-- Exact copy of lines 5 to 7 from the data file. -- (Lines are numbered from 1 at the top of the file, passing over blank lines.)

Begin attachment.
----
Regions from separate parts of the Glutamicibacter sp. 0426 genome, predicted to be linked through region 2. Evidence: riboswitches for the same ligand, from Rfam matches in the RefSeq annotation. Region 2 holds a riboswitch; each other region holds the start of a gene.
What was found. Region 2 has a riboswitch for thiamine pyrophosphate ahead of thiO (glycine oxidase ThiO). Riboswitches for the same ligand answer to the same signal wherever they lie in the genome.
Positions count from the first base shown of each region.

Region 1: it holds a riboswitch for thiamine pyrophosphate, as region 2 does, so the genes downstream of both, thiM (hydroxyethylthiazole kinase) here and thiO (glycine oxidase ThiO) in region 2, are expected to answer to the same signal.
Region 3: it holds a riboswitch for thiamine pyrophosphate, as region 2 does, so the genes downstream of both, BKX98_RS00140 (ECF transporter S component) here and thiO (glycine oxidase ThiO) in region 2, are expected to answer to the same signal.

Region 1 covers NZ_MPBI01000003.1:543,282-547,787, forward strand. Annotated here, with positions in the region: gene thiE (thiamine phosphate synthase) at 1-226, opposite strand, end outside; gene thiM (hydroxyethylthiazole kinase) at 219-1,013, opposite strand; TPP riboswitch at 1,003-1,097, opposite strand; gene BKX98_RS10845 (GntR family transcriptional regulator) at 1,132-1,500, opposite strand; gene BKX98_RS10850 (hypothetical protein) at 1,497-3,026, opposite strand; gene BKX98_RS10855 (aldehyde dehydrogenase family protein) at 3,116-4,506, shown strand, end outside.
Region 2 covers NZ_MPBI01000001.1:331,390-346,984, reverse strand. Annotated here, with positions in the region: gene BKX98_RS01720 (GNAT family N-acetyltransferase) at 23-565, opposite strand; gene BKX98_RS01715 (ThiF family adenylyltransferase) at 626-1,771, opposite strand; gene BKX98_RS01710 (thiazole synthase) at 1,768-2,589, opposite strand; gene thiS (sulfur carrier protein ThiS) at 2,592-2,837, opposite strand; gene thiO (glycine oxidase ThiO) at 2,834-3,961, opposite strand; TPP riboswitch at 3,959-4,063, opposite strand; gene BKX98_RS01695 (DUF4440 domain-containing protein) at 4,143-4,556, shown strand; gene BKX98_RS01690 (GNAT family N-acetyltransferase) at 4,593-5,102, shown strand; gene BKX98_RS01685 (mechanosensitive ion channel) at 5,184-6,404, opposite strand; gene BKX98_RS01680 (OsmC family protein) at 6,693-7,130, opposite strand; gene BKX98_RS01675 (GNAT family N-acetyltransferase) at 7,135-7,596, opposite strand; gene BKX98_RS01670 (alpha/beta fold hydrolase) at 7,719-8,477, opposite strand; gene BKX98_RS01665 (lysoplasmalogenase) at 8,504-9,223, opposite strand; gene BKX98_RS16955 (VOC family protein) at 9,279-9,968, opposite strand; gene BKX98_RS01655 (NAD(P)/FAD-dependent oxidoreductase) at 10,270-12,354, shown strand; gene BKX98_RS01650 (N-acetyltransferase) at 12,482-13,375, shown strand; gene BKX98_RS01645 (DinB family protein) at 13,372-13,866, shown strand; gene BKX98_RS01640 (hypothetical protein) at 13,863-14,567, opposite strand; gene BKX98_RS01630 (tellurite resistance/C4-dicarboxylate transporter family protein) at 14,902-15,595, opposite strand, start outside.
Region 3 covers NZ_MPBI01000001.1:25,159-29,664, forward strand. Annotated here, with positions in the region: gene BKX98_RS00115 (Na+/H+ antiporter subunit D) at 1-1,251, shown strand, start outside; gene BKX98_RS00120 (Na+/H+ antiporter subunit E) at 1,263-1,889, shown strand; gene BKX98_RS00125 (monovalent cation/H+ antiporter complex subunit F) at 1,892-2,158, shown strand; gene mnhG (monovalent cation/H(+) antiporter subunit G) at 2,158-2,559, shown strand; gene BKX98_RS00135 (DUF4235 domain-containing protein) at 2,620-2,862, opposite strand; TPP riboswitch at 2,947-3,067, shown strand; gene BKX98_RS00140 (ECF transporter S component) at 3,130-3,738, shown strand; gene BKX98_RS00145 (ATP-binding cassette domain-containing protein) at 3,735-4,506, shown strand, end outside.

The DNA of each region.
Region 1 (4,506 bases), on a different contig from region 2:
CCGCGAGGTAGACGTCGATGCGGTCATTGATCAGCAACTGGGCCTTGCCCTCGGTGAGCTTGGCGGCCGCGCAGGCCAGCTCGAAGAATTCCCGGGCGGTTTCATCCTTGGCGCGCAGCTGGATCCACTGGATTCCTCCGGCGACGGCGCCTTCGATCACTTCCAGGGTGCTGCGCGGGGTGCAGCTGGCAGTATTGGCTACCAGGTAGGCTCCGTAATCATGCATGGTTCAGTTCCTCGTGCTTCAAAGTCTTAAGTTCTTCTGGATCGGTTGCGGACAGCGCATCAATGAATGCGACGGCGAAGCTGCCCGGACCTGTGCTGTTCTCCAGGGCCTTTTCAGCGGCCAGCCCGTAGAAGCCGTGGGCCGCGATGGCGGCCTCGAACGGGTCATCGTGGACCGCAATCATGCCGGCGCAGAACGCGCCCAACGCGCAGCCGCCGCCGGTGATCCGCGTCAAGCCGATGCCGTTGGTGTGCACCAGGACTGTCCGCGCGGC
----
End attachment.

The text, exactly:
Region 3: it holds a riboswitch for thiamine pyrophosphate, as region 2 does, so the genes downstream of both, BKX98_RS00140 (ECF transporter S component) here and thiO (glycine oxidase ThiO) in region 2, are expected to answer to the same signal.

Region 1 covers NZ_MPBI01000003.1:543,282-547,787, forward strand. Annotated here, with positions in the region: gene thiE (thiamine phosphate synthase) at 1-226, opposite strand, end outside; gene thiM (hydroxyethylthiazole kinase) at 219-1,013, opposite strand; TPP riboswitch at 1,003-1,097, opposite strand; gene BKX98_RS10845 (GntR family transcriptional regulator) at 1,132-1,500, opposite strand; gene BKX98_RS10850 (hypothetical protein) at 1,497-3,026, opposite strand; gene BKX98_RS10855 (aldehyde dehydrogenase family protein) at 3,116-4,506, shown strand, end outside.
Region 2 covers NZ_MPBI01000001.1:331,390-346,984, reverse strand. Annotated here, with positions in the region: gene BKX98_RS01720 (GNAT family N-acetyltransferase) at 23-565, opposite strand; gene BKX98_RS01715 (ThiF family adenylyltransferase) at 626-1,771, opposite strand; gene BKX98_RS01710 (thiazole synthase) at 1,768-2,589, opposite strand; gene thiS (sulfur carrier protein ThiS) at 2,592-2,837, opposite strand; gene thiO (glycine oxidase ThiO) at 2,834-3,961, opposite strand; TPP riboswitch at 3,959-4,063, opposite strand; gene BKX98_RS01695 (DUF4440 domain-containing protein) at 4,143-4,556, shown strand; gene BKX98_RS01690 (GNAT family N-acetyltransferase) at 4,593-5,102, shown strand; gene BKX98_RS01685 (mechanosensitive ion channel) at 5,184-6,404, opposite strand; gene BKX98_RS01680 (OsmC family protein) at 6,693-7,130, opposite strand; gene BKX98_RS01675 (GNAT family N-acetyltransferase) at 7,135-7,596, opposite strand; gene BKX98_RS01670 (alpha/beta fold hydrolase) at 7,719-8,477, opposite strand; gene BKX98_RS01665 (lysoplasmalogenase) at 8,504-9,223, opposite strand; gene BKX98_RS16955 (VOC family protein) at 9,279-9,968, opposite strand; gene BKX98_RS01655 (NAD(P)/FAD-dependent oxidoreductase) at 10,270-12,354, shown strand; gene BKX98_RS01650 (N-acetyltransferase) at 12,482-13,375, shown strand; gene BKX98_RS01645 (DinB family protein) at 13,372-13,866, shown strand; gene BKX98_RS01640 (hypothetical protein) at 13,863-14,567, opposite strand; gene BKX98_RS01630 (tellurite resistance/C4-dicarboxylate transporter family protein) at 14,902-15,595, opposite strand, start outside.